Just Released: A Look at Borrowing, Repayment, and Bankruptcy Rates by Age
Household debt balances increased in the third quarter of 2018, a seventeenth consecutive increase. Total debt balances reached $13.51 trillion, a level more than 20 percent above the trough reached in 2013, according to the latest Quarterly Report on Household Debt and Credit from the New York Fed?s Center for Microeconomic Data. With today?s report we begin publishing a new set of charts that depict debt and repayment outcomes by the age of the borrower. The report and this analysis are based on the New York Fed Consumer Credit Panel (CCP), a 5 percent sample of anonymized Equifax credit ...
Is There Too Much Business Debt?
By many measures, nonfinancial corporate debt has been increasing as a share of GDP and assets since 2010. As the May Federal Reserve Financial Stability Report explained, high business debt can be a financial stability risk because heavily indebted corporations may need to cut back spending more sharply when shocks occur. Our bloggers review measures of corporate leverage in the United States and find that, although corporate debt has soared, concerns about debt growth are mitigated in part by higher corporate cash flows.
Trends in household debt and credit
Since the onset of the 2008 financial crisis, consumer financial and borrowing behavior, once considered a relatively quiet little corner of finance, has been of enormously increased interest to policymakers and researchers alike. Prior to the Great Recession, there was a historic run-up in household debt, driven primarily by housing debt, which coincided with a speculative bubble and sharp rises in home prices. Then, as prices began to fall, millions of households began defaulting on their mortgages, unable to keep up with home payments, and greatly contributing to the onset of the deepest ...
Debt and Stabilization Policy: Evidence from a Euro Area FAVAR
The Euro-area poses a unique problem in evaluating policy: a currency union with a shared monetary policy and country-specific fiscal policy. Analysis can be further complicated if high levels of public debt affect the performance of stabilization policy. We construct a framework capable of handling these issues with an application to Euro-Area data. In order to incorporate multiple macroeconomic series from each country but, simultaneously, treat country-specific fiscal policy, we develop a hierarchical factor-augmented VAR with zero restrictions on the loadings that yield country-level ...
Credit, Bankruptcy, and Aggregate Fluctuations
We document the cyclical properties of unsecured consumer credit (procyclical and volatile) and of consumer bankruptcies (countercyclical and very volatile). Using a growth model with household heterogeneity in earnings and assets with access to unsecured credit (because of bankruptcy costs) and aggregate shocks, we show that the cyclical behavior of household earnings growth accounts for these properties, albeit not for the large volatility of credit. We ?nd that tilting household consumption towards goods that can be purchased on credit and a slight countercyclicality in the terms of access ...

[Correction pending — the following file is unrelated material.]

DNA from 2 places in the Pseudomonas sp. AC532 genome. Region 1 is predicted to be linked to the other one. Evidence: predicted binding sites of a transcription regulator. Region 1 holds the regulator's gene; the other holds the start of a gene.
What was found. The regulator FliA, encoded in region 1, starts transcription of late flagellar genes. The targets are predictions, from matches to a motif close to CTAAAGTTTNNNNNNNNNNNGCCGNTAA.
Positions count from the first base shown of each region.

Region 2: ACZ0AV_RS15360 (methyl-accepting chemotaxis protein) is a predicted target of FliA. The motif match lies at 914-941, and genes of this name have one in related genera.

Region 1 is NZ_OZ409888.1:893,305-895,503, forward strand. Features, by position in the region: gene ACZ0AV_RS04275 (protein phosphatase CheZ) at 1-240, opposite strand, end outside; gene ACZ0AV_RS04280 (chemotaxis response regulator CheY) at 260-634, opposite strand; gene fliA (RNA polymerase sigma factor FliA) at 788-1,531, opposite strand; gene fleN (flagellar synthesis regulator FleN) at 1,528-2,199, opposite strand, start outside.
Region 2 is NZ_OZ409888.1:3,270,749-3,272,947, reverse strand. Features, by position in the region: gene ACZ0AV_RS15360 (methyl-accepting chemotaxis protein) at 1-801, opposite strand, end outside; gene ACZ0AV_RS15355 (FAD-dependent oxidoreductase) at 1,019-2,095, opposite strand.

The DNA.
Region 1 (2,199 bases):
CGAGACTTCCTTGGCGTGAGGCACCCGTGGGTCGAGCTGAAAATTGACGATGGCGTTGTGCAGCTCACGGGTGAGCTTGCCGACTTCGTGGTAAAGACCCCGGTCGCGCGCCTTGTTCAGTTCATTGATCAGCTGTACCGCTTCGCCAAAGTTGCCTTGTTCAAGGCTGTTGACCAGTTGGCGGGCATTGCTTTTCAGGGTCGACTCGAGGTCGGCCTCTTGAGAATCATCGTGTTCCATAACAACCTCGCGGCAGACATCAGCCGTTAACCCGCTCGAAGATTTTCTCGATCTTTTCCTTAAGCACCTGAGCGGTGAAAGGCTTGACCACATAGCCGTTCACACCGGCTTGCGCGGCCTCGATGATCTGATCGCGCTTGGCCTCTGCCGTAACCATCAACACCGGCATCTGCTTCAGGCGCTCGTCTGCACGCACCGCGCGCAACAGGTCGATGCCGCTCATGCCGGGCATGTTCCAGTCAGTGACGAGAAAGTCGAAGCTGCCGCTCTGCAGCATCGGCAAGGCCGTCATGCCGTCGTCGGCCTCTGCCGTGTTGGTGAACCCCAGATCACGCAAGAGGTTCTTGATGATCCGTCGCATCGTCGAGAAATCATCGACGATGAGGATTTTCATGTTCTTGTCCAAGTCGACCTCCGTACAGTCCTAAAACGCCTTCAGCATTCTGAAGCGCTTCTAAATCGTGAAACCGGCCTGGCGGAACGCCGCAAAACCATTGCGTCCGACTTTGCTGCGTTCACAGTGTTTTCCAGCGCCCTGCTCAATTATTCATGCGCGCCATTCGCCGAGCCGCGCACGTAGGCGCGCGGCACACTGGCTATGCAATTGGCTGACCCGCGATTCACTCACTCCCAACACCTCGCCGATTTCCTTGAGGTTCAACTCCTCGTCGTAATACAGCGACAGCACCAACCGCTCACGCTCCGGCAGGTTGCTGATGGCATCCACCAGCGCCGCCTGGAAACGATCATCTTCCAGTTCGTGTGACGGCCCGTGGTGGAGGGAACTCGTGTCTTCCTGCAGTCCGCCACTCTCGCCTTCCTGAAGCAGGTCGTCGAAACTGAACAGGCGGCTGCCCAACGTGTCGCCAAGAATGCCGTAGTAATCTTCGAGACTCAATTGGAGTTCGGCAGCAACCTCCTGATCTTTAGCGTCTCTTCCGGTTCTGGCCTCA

When Nations Don't Pay Their Debts
Features article: When Nations Don't Pay Their Debts: What happens when countries can't or won't repay
The When, What and Where of Consumer Debt: The View from Cook County
Consumer debt grew rapidly in the years leading up to the Great Recession, and contracted sharply in its immediate aftermath. This credit cycle played out unevenly among households with different financial means and in different parts of the country. While much attention has been paid to mortgages, other debt categories, such as automobile and student, play an important role in household finances. Consequently, we analyze trends in both mortgage and non-mortgage debt across income groups during the period surrounding the Great Recession.
The Rise in Home Currency Issuance
Using a large sample of private international bond issues, we document a substantial decline in the share of international bonds denominated in major reserve currencies over the last two decades, and an increase in bonds denominated in issuers? home currencies. These secular trends appear to have accelerated notably after the global financial crisis. Observed increases in home currency foreign bond issuance was larger in countries with stable inflation and lower government debt, and in emerging markets that adopted explicit inflation targeting policies. We then present a model that ...
Losing Public Health Insurance: TennCare Disenrollment and Personal Financial Distress
A main goal of health insurance is to smooth out the financial risk that comes with health shocks and health care. Nevertheless, there has been relatively sparse evidence on how health insurance affects financial outcomes. The few studies that exist focus on the effect of gaining health insurance. This paper explores the effect of losing public health insurance on measures of individual financial well-being. In 2005, the state of Tennessee dropped about 170,000 individuals from Medicaid, resulting in a plausibly exogenous shock to health insurance status. Both across- and within-county ...
Cyclical Lending Standards: A Structural Analysis
Lending standards are a direct measure of credit conditions. We use the micro data merged from three separate sources to construct this measure and document that an uncertain macroeconomic outlook, rather than banks' balance sheet positions, was an important reason that a majority of banks tightened bank lending standards during the Great Recession. Our extensive data analysis disciplines how we introduce credit frictions in the banking sector into a macroeconomic model. The model estimation reveals that an exogenous shock to credit supply drives cyclical lending standards and accounts for a ...